Department of Justice

DOJ’s response to missing ‘sabungeros’: Dialogue with families

Jairo Bolledo
DOJ’s response to missing ‘sabungeros’: Dialogue with families

MISSING. Families of missing cockfight aficionados or "sabungeros," hold a dialogue with the justice secretary at the Department of Justice office on December 2, 2022. The dialogue also included officials of the National Bureau of Investigation and Philippine National Police.


Most of the families say they are looking forward to the resolution of the case, but the DOJ says there is no specific release date yet

MANILA, Philippines – The families of missing sabungeros or cockfight aficionados agreed to hold regular dialogues with the Department of Justice (DOJ) regarding the disappearances, Justice Secretary Jesus Crispin Remulla said.

Nag-agree kami magkaroon ng regular dialogues. Hopefully every second Wednesday of the month. January ang susunod, magkikita kami ulit (We’ve agreed to have regular dialogues. Hopefully every second Wednesday of the month. Our next meeting is on January, we will meet again),” Remulla told reporters in an interview on Friday, December 2.

Months since the sabungeros started to disappear, the administration, through the DOJ, had met with around 20 families of the missing players.

Aside from Remulla, the Philippine National Police led by Criminal Investigation Detection Group (CIDG) chief Police Brigadier General Ronald Lee also attended the meeting.

When asked by reporters, most of the families present said they are looking forward to the prosecution’s resolution on the complaints they had filed. This would also determine whether charges would be filed before the courts.

Remulla said he cannot give a definite answer on when the resolution would be released.

“Hopefully, meron nang resolution ang ibang mga kaso (other cases already have a resolution)… We’re talking about eight cases, eight clustered cases. And I think four of them have been filed, some of them still have to be filed. There are leads in other cases that are still being followed up,” the justice secretary explained.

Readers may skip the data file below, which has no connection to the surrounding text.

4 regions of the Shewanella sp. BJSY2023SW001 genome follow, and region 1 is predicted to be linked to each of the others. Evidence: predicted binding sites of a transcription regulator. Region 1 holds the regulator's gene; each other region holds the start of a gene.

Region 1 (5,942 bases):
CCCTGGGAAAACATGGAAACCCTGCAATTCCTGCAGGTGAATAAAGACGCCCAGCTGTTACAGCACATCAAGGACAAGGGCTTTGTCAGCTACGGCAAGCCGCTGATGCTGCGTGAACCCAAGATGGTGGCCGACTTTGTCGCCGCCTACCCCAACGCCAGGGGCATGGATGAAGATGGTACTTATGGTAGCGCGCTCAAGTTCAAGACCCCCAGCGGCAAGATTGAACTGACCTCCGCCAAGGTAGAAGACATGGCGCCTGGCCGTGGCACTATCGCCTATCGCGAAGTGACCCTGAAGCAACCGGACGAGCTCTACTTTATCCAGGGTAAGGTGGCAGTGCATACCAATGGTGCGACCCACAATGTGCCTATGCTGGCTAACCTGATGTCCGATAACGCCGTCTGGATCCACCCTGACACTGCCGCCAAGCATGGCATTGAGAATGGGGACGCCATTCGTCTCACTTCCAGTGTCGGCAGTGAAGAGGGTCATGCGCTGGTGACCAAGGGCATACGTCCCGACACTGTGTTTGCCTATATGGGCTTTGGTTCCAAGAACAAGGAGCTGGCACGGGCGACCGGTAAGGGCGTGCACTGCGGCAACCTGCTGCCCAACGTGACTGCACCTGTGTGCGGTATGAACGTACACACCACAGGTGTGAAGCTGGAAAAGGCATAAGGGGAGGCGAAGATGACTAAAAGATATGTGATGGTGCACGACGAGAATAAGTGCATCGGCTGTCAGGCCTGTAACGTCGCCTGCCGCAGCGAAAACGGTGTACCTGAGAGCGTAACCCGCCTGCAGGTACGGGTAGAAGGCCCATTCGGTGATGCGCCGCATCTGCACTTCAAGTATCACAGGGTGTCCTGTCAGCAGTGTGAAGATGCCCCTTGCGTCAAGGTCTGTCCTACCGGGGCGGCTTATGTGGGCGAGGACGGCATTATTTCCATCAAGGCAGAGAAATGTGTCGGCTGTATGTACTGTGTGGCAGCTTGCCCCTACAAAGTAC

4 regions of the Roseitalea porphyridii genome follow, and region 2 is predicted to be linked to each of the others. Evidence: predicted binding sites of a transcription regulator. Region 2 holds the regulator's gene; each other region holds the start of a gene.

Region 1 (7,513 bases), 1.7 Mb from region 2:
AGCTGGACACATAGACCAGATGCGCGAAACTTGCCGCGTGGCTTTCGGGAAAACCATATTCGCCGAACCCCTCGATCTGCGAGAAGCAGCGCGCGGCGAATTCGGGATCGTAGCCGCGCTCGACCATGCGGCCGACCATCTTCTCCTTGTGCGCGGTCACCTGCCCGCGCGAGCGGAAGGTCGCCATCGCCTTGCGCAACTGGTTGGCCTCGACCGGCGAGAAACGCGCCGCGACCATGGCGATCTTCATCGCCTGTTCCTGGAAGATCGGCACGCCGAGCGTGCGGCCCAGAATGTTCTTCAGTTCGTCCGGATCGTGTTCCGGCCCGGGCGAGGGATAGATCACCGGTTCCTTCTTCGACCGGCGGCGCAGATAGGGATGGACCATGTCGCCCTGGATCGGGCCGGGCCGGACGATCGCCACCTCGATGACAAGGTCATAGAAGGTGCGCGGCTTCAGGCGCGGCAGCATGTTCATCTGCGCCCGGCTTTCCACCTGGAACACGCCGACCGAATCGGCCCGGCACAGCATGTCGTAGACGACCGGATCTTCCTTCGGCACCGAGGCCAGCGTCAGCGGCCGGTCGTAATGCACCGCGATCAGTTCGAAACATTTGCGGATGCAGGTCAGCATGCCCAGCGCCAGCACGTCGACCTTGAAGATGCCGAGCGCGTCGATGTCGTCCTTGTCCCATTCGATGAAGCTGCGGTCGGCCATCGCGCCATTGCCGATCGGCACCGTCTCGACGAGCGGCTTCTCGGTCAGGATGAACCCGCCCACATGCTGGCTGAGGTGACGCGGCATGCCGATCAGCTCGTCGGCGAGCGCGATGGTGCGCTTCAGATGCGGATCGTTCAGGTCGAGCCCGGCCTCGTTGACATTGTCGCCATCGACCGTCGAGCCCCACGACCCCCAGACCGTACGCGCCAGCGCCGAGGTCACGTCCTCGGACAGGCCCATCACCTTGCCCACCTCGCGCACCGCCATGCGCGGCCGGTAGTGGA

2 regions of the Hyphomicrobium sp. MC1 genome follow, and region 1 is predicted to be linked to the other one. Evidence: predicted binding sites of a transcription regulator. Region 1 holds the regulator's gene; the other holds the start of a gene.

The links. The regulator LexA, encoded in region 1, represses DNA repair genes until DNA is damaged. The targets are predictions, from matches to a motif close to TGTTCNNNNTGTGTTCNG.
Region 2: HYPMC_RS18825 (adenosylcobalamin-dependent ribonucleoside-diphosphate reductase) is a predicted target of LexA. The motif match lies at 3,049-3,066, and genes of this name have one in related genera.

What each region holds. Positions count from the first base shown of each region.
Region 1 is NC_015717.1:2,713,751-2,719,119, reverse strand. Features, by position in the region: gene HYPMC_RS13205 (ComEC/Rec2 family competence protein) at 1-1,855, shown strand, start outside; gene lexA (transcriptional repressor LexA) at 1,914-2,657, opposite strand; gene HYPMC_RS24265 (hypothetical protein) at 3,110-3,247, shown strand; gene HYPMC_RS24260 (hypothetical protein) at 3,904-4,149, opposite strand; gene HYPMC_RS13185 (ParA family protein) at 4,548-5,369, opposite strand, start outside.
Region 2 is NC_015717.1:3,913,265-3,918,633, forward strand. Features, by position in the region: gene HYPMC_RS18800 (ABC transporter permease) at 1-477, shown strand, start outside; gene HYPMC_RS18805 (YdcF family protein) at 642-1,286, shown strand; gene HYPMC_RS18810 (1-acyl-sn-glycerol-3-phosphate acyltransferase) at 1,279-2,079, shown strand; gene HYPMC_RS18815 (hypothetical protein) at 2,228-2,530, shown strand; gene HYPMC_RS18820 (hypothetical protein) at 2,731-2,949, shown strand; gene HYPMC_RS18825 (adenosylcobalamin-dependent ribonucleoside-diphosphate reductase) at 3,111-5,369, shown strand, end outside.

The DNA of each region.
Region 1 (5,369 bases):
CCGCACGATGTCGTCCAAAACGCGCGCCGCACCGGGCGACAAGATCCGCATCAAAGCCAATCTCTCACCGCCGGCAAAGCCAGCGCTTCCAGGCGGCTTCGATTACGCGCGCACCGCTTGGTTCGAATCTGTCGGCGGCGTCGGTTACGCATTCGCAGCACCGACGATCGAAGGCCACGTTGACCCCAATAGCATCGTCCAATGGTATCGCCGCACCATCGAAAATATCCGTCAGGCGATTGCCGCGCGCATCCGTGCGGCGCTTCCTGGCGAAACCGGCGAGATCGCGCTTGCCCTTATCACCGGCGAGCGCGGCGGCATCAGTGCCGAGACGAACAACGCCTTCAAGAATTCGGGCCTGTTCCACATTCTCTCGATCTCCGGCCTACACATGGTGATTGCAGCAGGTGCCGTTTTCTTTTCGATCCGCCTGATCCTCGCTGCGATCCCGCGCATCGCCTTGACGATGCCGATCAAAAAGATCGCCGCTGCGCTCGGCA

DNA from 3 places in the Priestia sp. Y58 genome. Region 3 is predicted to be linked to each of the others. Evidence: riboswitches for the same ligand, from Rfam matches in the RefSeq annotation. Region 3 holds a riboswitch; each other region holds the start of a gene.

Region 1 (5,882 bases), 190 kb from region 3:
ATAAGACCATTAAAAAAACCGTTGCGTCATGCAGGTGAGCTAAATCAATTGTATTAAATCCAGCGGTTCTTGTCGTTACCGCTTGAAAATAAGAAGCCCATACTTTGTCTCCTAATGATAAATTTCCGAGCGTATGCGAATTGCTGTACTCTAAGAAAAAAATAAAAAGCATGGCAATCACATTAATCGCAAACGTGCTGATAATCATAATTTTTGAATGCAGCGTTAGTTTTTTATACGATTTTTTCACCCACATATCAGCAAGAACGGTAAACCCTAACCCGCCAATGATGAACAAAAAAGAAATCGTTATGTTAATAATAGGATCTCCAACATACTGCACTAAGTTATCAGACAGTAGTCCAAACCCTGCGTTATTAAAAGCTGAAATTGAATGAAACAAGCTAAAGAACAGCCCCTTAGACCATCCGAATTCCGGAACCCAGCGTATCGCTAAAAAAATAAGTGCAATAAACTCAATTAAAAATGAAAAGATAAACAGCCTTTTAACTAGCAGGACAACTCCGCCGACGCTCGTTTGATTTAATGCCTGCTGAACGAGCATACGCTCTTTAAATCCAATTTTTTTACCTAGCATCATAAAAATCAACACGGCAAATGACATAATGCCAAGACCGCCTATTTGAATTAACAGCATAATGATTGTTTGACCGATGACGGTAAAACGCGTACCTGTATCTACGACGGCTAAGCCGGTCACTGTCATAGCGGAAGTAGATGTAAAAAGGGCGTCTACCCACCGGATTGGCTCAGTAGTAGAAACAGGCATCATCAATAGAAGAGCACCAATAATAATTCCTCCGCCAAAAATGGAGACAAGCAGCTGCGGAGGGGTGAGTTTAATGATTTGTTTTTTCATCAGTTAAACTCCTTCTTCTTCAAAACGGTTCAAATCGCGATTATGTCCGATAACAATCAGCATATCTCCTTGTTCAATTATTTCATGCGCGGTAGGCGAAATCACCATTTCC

DOJ’s response to missing ‘sabungeros’: Dialogue with families

“I cannot promise anything that I cannot control. But I can urge them to resolve it in the soonest possible time,” Remulla added, referring to the families’ demand that the resolution be released on December.

The DOJ chief said some of the cases in relation to missing sabungeros are still under investigation.

At least 34 cockfighting aficionados have gone missing, according to the CIDG. The police unit said complaints were already filed against eight identified persons and other unnamed individuals tagged in the case.

The CIDG said complaints were also filed against five police personnel and their cohorts in the case of Ricardo Lasco, who went missing in Laguna on August 30, 2021. Another complaint was filed by the PNP CIDG before the DOJ on Thursday in relation to the missing sabungeros.

Calls for justice

Carmelita Lasco, Ricardo’s mother, attended the DOJ meeting in a wheelchair. She is longing for her son who has been missing for over a year now. Her daughters said their mother’s health deteriorated when Ricardo, their younger brother, had gone missing.

Inside the DOJ, Carmelita carried her son’s photo and called for justice: “Sana mapansin kami. Ito na ang pagkakataon namin na makita namin ang hustisya para sa aming mga anak na [involved] sa e-sabong.”

(I hope they will notice us. This is our chance to attain the justice we are looking for our children involved in e-sabong.)

According to his family, Ricardo was allegedly robbed and abducted by at least 15 armed assailants in Barangay San Lucas 1 in San Pablo City. Assailants used a white Toyota Grandia, a gray Hyundai Starex, and a black Fortuner as getaway cars in the crime, Ricardo’s family added.

Butch Inonog’s son, John Claude, has been missing since January. Three months after his son went missing, in March, they filed a complaint but they have yet to hear from authorities.

His son’s case was considered the first one to be filed in relation to the missing sabungeros. When asked if the government was able to give them an update on the resolution, Inonog said it was not directly addressed during their dialogue.

But, Inonog said they are hopeful the resolution would be released soon.

When asked by reporters why the government has yet to provide updates on Inonog’s case, Remulla replied: “I don’t know. Tatanungin ko (I will ask). I only stepped into this today. Bago lang akong salta dito (I am only new here), but I will try my best.”

Remulla said there is a concerted effort behind the disappearance of sabungeros, adding that “there looks to be a group behind it.” –

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Jairo Bolledo

Jairo Bolledo is a multimedia reporter at Rappler covering the police, crime, military, and security.